Stages of Burnout

Our adaptation of Veninga and Spradley's (1981) very helpful model of stages of job burnout is briefly presented as a means to do an armchair assessment of the intensity of burnout risk which you now face.

Stage 1

Honeymoon -- marked by high job satisfaction, commitment, energy, and creativity, the key issue is what patterns of coping strategies you begin to develop when facing the inevitable stresses of the job. In theory, if the patterns of coping are positive, adaptive, then you will remain in the honeymoon stage indefinitely. But few persons do.

Stage 2

Balancing Act -- as opposed to the unbridled optimism and positiveness of Stage 1, you now are clearly aware that some days are better than others regarding how well you are handling the stress on the job. An awareness of a noticeable increase in the following is indicative of Stage 2:

2.1 job dissatisfaction

2.2 work inefficiency, including avoiding making necessary decisions, "losing" stuff at work (even on your desk!), etc.

2.3 fatigue (a general fatigue, often accompanied by deep muscle fatigue)

2.4 sleep disturbances (often that you are so "busy" in your head that you can't get to sleep)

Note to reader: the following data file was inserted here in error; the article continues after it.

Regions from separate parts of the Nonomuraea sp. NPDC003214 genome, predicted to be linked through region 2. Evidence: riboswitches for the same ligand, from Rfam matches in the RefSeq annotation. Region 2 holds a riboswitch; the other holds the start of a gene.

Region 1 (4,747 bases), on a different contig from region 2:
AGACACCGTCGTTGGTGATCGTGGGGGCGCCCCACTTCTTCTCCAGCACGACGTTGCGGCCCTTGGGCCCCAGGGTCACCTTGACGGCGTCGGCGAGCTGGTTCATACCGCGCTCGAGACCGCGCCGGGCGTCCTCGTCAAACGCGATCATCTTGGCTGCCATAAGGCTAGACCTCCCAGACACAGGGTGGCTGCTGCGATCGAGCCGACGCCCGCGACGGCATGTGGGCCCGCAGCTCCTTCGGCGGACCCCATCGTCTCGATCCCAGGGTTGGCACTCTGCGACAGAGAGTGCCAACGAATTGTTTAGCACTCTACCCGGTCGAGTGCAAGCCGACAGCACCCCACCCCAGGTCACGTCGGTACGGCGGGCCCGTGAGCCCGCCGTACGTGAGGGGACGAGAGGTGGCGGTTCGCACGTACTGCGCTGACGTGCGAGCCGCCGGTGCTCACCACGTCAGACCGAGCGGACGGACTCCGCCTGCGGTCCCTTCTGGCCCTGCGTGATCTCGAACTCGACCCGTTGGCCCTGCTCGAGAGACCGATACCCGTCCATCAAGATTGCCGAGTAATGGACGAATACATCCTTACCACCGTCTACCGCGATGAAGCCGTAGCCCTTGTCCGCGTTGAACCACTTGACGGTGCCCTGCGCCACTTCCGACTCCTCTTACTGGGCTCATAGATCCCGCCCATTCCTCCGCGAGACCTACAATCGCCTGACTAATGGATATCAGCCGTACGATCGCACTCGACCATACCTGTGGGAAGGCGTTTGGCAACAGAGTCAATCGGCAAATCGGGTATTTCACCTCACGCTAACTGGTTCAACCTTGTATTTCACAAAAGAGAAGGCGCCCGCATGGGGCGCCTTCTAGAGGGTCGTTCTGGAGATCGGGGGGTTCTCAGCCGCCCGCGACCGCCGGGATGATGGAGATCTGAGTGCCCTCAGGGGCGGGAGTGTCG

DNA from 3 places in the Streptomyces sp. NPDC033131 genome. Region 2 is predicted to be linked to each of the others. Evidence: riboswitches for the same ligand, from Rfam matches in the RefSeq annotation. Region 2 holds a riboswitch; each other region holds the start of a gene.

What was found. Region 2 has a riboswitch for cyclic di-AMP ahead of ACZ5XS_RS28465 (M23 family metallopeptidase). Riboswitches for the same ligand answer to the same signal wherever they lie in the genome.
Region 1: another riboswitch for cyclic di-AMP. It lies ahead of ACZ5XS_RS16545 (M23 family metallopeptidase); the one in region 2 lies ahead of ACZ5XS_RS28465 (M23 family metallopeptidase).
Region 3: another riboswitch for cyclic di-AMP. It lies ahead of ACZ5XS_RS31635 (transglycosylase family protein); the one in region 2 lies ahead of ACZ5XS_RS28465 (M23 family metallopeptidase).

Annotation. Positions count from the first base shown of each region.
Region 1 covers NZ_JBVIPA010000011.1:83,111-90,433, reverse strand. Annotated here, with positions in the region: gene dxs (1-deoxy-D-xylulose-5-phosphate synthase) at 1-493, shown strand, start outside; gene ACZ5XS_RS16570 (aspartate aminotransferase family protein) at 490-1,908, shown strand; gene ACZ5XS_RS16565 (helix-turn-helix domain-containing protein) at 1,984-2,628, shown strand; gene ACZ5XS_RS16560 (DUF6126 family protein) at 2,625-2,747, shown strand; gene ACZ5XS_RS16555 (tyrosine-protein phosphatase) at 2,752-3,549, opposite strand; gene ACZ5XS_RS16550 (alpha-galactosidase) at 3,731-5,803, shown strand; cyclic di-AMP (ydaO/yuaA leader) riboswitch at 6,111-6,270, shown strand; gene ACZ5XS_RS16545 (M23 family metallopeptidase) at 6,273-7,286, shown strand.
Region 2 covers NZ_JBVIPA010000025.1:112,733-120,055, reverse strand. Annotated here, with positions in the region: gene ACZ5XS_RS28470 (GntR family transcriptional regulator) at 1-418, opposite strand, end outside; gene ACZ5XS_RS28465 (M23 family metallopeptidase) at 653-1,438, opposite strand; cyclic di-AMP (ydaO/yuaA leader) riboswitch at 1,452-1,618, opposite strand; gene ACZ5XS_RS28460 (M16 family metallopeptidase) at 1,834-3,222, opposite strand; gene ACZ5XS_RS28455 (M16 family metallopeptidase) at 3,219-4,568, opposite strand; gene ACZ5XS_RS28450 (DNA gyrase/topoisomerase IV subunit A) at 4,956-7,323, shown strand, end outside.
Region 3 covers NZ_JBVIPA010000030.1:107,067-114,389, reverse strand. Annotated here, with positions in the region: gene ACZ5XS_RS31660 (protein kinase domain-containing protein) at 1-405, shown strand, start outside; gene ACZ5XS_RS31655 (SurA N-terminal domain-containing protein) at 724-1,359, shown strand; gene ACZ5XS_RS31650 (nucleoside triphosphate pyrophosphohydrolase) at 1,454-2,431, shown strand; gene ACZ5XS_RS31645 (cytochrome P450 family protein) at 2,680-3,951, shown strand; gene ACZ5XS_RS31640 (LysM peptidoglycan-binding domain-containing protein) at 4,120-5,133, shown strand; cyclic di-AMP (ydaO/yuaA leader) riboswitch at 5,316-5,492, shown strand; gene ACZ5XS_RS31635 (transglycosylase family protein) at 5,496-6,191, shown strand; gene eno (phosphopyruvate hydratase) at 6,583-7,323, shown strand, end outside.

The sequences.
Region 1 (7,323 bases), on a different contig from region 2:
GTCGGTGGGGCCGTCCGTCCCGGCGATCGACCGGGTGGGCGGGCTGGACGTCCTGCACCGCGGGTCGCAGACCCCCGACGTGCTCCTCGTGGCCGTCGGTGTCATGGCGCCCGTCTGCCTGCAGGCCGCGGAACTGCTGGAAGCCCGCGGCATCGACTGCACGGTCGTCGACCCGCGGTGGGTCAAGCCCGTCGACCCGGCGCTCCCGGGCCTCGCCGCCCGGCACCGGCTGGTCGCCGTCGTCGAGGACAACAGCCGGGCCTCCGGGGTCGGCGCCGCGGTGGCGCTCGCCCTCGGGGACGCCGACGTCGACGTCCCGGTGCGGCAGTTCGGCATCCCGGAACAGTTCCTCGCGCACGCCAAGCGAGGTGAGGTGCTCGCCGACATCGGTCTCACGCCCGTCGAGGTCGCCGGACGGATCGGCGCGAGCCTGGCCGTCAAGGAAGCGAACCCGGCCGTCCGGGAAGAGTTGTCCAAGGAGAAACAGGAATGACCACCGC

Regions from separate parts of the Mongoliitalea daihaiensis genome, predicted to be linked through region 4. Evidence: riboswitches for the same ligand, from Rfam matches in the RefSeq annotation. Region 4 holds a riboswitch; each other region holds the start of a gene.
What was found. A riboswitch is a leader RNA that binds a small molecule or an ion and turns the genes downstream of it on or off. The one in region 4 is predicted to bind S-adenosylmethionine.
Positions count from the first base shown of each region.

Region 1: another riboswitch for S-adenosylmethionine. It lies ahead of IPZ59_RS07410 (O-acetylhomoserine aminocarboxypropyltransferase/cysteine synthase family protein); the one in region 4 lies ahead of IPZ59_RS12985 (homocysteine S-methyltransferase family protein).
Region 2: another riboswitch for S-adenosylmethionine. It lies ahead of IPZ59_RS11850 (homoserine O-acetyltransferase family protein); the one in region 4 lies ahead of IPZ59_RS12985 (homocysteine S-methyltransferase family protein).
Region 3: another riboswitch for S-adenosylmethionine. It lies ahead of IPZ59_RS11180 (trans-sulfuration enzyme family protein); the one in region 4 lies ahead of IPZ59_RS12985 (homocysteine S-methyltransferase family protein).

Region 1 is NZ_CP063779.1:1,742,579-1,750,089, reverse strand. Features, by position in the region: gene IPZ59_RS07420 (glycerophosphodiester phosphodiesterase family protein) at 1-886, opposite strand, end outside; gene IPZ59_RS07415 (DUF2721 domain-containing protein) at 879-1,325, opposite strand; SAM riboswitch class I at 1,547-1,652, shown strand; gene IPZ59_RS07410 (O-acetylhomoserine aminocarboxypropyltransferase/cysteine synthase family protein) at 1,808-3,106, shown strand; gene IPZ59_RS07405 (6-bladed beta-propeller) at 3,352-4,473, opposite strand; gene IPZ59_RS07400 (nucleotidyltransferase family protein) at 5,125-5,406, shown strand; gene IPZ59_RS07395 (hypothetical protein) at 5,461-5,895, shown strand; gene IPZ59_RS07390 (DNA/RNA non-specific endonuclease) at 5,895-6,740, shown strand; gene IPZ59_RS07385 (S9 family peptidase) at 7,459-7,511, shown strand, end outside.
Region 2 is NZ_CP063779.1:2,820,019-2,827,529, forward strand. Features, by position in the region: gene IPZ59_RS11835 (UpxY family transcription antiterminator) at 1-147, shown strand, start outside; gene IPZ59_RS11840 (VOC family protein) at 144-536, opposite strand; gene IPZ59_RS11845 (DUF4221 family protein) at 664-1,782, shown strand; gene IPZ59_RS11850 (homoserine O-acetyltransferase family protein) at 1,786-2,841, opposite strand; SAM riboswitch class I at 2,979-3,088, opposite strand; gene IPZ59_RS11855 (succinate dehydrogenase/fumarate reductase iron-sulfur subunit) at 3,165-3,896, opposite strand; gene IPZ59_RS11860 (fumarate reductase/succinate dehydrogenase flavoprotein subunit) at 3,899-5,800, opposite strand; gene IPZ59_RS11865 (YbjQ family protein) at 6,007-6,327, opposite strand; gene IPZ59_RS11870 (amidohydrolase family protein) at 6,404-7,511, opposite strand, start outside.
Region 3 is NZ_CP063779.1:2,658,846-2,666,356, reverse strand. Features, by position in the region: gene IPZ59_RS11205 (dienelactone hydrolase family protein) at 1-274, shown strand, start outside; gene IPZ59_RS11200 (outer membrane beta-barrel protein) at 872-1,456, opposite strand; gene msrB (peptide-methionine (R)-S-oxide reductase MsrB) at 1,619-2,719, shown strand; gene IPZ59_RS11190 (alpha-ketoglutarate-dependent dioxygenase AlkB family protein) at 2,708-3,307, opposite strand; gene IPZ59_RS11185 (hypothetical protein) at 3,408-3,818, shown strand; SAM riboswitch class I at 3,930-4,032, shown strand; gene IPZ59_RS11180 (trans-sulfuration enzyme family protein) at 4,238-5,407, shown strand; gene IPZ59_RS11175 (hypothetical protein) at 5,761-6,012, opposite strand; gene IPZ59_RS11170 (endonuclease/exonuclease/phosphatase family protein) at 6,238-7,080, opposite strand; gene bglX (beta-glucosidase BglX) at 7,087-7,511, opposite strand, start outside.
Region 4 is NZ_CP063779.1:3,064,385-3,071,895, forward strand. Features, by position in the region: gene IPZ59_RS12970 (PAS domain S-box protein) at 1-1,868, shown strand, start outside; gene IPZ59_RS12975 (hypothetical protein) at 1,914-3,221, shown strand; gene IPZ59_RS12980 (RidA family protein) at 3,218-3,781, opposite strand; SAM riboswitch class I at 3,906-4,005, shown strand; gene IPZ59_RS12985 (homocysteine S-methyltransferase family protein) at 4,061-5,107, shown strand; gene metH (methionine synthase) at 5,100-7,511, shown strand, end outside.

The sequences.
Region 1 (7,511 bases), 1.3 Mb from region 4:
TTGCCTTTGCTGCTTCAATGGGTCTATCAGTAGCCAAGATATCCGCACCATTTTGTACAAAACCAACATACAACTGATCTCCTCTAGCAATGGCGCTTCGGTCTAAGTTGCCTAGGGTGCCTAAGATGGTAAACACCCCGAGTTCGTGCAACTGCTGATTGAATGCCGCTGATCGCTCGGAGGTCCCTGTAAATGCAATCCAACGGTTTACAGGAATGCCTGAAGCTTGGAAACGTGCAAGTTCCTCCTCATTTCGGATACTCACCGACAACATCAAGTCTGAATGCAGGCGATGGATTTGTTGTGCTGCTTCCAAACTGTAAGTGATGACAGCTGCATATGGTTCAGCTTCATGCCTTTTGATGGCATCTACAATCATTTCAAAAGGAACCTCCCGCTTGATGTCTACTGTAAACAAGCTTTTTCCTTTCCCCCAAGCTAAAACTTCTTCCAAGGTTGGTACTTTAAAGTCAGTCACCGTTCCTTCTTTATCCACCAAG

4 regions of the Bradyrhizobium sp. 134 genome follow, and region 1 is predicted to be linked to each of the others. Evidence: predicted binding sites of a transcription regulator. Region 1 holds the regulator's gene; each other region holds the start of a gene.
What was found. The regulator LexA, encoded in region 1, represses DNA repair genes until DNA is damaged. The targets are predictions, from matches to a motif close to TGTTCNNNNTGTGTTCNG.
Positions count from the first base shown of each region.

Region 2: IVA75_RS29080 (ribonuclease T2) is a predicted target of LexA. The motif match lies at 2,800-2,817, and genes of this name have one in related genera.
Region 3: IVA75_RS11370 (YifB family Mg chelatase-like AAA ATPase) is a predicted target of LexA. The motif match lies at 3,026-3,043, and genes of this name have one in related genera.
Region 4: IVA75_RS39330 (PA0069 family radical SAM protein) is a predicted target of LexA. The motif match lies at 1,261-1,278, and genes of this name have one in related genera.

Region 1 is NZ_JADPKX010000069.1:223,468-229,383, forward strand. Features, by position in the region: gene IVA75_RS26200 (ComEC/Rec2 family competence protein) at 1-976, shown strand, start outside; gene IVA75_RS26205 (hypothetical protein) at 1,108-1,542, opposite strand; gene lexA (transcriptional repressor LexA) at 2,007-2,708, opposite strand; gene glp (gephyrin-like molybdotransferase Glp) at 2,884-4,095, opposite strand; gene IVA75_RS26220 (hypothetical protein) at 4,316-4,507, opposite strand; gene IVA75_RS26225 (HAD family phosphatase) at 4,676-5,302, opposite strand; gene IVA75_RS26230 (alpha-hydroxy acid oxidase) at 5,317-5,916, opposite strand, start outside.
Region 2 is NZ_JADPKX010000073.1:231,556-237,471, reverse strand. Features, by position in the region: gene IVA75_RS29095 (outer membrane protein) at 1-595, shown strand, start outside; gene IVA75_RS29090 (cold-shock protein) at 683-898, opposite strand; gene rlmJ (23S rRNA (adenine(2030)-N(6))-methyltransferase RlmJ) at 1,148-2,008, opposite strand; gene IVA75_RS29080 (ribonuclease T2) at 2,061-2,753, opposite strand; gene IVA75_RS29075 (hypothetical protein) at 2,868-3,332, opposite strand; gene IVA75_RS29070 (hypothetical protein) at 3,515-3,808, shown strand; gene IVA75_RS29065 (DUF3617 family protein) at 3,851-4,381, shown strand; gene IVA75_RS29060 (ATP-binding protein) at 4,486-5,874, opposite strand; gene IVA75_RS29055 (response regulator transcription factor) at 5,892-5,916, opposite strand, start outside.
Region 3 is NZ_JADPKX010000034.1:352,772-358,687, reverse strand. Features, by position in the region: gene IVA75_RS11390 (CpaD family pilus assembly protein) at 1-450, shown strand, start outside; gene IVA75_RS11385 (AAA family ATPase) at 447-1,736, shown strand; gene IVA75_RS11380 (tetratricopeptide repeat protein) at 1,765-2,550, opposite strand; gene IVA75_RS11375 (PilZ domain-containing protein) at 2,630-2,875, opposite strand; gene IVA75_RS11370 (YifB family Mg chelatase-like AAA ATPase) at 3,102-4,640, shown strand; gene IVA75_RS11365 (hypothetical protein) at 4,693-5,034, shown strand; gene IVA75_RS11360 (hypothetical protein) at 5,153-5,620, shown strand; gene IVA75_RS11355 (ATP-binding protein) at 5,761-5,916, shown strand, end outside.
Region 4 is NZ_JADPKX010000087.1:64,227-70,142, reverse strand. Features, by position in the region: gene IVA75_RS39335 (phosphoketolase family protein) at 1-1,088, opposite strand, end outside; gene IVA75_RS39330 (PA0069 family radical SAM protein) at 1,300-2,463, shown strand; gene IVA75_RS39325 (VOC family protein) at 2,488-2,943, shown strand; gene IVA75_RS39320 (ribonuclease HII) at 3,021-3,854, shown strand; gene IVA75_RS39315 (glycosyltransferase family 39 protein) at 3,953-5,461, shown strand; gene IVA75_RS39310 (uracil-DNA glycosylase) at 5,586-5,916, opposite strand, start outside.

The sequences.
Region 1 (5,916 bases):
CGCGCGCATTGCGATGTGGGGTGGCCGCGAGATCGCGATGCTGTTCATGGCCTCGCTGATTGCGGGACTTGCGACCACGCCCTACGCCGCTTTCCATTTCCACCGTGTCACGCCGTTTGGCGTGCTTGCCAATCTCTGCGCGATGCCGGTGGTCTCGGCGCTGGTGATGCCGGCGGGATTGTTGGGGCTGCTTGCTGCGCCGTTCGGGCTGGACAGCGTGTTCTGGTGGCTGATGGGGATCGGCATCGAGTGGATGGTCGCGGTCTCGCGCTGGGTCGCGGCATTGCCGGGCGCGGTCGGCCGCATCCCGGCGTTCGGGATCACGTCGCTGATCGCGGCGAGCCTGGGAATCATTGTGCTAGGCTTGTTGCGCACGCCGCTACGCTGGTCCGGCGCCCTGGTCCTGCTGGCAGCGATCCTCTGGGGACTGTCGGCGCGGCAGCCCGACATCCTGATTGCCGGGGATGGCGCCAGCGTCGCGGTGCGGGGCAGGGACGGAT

2.5 escapist activities of choice (including eating, drinking, smoking, zoning out in front of the TV, etc.)

Stage 3

Chronic Symptoms -- marked by an intensification of some of the same indicators cited in Stage 2, including

3.1 chronic exhaustion

3.2 physical illness (remember that stress is a risk factor in many diseases)

3.3 anger, depression

Stage 4

Crisis -- the symptoms become critical

4.1 physical symptoms intensify and/or increase in number

4.2 obsessing about work frustrations

4.3 pessimism and self-doubt dominate thinking

4.4 you develop an "escapist mentality"

Stage 5

Enmeshment -- The symtoms of burnout are so embedded in your life that you are more likely to be labeled as having some significant physical or emotional problem than you are to be called a burnout case.

Despite the sobering implications of the model, the hopeful issue is that, short of death or some incapacitating physical or emotional illness, it is always possible to take action to strengthen your coping skills and to move back up the chart toward Stage 1.

The wiser course of action, though, is to be actively involved in positive self-care as a primary prevention issue. As you already have learned throughout this website [especially in the "Sustainers" section], there is not a "formula" way to do this -- each of us goes about it differently, and needs to.